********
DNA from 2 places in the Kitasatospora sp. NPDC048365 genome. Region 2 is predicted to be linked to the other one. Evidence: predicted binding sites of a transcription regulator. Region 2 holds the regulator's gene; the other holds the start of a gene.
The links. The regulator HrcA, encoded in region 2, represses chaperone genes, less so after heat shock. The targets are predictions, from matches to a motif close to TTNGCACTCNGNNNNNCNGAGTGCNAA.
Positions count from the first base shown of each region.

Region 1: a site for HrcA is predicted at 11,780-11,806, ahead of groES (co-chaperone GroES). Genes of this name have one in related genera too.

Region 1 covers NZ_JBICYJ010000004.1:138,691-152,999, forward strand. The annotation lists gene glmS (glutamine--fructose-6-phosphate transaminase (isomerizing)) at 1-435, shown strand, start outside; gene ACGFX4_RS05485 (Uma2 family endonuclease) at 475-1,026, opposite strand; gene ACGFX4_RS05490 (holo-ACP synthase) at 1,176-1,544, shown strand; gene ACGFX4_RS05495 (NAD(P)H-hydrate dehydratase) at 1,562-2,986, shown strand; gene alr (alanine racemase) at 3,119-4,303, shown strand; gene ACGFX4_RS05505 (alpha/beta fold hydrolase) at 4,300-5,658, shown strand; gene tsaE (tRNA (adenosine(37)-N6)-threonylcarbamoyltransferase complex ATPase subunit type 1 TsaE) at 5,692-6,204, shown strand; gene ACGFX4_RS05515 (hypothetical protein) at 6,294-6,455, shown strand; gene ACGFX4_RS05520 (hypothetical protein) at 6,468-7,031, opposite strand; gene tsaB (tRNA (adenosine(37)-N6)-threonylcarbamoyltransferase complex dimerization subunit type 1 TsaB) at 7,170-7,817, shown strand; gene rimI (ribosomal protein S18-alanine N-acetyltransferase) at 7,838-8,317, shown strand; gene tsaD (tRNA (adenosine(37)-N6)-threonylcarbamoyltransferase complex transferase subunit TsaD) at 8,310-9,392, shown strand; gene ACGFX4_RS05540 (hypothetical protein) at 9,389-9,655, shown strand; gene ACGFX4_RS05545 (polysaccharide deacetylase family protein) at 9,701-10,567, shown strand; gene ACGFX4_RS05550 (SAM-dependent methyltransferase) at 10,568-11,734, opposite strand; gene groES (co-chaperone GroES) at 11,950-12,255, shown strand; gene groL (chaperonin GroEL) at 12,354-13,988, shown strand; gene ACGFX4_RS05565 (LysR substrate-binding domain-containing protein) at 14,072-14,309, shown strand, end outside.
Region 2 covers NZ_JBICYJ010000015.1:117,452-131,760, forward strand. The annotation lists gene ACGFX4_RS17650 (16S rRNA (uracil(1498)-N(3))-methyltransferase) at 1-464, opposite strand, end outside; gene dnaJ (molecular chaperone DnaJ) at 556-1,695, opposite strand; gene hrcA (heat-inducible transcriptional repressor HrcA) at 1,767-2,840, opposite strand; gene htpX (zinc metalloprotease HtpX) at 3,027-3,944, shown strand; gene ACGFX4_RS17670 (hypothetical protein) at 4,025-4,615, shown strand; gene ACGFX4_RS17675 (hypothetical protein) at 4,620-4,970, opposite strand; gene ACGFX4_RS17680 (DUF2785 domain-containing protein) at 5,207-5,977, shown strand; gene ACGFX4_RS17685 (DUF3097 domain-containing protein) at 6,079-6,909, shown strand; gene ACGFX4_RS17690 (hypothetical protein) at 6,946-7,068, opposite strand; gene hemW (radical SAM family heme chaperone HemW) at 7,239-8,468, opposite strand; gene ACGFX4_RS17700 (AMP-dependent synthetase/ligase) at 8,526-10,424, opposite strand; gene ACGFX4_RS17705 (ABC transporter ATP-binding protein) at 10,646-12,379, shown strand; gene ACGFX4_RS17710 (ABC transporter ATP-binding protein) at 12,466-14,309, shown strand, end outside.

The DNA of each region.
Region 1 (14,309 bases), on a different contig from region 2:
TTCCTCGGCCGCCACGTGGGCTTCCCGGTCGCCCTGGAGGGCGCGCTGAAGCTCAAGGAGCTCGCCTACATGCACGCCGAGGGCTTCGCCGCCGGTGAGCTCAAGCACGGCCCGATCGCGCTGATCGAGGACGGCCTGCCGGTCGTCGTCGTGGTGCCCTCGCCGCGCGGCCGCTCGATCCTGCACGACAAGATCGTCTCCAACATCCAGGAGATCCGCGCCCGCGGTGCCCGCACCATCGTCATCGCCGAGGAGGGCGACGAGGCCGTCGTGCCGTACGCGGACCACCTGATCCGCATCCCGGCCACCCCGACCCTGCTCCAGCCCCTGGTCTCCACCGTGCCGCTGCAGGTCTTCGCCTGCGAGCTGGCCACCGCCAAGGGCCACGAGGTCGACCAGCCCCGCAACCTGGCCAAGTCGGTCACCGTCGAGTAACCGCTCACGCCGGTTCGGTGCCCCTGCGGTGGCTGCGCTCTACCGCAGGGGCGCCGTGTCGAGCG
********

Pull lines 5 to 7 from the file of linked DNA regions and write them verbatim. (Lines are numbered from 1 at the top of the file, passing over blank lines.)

Region 1 covers NZ_JBICYJ010000004.1:138,691-152,999, forward strand. The annotation lists gene glmS (glutamine--fructose-6-phosphate transaminase (isomerizing)) at 1-435, shown strand, start outside; gene ACGFX4_RS05485 (Uma2 family endonuclease) at 475-1,026, opposite strand; gene ACGFX4_RS05490 (holo-ACP synthase) at 1,176-1,544, shown strand; gene ACGFX4_RS05495 (NAD(P)H-hydrate dehydratase) at 1,562-2,986, shown strand; gene alr (alanine racemase) at 3,119-4,303, shown strand; gene ACGFX4_RS05505 (alpha/beta fold hydrolase) at 4,300-5,658, shown strand; gene tsaE (tRNA (adenosine(37)-N6)-threonylcarbamoyltransferase complex ATPase subunit type 1 TsaE) at 5,692-6,204, shown strand; gene ACGFX4_RS05515 (hypothetical protein) at 6,294-6,455, shown strand; gene ACGFX4_RS05520 (hypothetical protein) at 6,468-7,031, opposite strand; gene tsaB (tRNA (adenosine(37)-N6)-threonylcarbamoyltransferase complex dimerization subunit type 1 TsaB) at 7,170-7,817, shown strand; gene rimI (ribosomal protein S18-alanine N-acetyltransferase) at 7,838-8,317, shown strand; gene tsaD (tRNA (adenosine(37)-N6)-threonylcarbamoyltransferase complex transferase subunit TsaD) at 8,310-9,392, shown strand; gene ACGFX4_RS05540 (hypothetical protein) at 9,389-9,655, shown strand; gene ACGFX4_RS05545 (polysaccharide deacetylase family protein) at 9,701-10,567, shown strand; gene ACGFX4_RS05550 (SAM-dependent methyltransferase) at 10,568-11,734, opposite strand; gene groES (co-chaperone GroES) at 11,950-12,255, shown strand; gene groL (chaperonin GroEL) at 12,354-13,988, shown strand; gene ACGFX4_RS05565 (LysR substrate-binding domain-containing protein) at 14,072-14,309, shown strand, end outside.
Region 2 covers NZ_JBICYJ010000015.1:117,452-131,760, forward strand. The annotation lists gene ACGFX4_RS17650 (16S rRNA (uracil(1498)-N(3))-methyltransferase) at 1-464, opposite strand, end outside; gene dnaJ (molecular chaperone DnaJ) at 556-1,695, opposite strand; gene hrcA (heat-inducible transcriptional repressor HrcA) at 1,767-2,840, opposite strand; gene htpX (zinc metalloprotease HtpX) at 3,027-3,944, shown strand; gene ACGFX4_RS17670 (hypothetical protein) at 4,025-4,615, shown strand; gene ACGFX4_RS17675 (hypothetical protein) at 4,620-4,970, opposite strand; gene ACGFX4_RS17680 (DUF2785 domain-containing protein) at 5,207-5,977, shown strand; gene ACGFX4_RS17685 (DUF3097 domain-containing protein) at 6,079-6,909, shown strand; gene ACGFX4_RS17690 (hypothetical protein) at 6,946-7,068, opposite strand; gene hemW (radical SAM family heme chaperone HemW) at 7,239-8,468, opposite strand; gene ACGFX4_RS17700 (AMP-dependent synthetase/ligase) at 8,526-10,424, opposite strand; gene ACGFX4_RS17705 (ABC transporter ATP-binding protein) at 10,646-12,379, shown strand; gene ACGFX4_RS17710 (ABC transporter ATP-binding protein) at 12,466-14,309, shown strand, end outside.

The DNA of each region.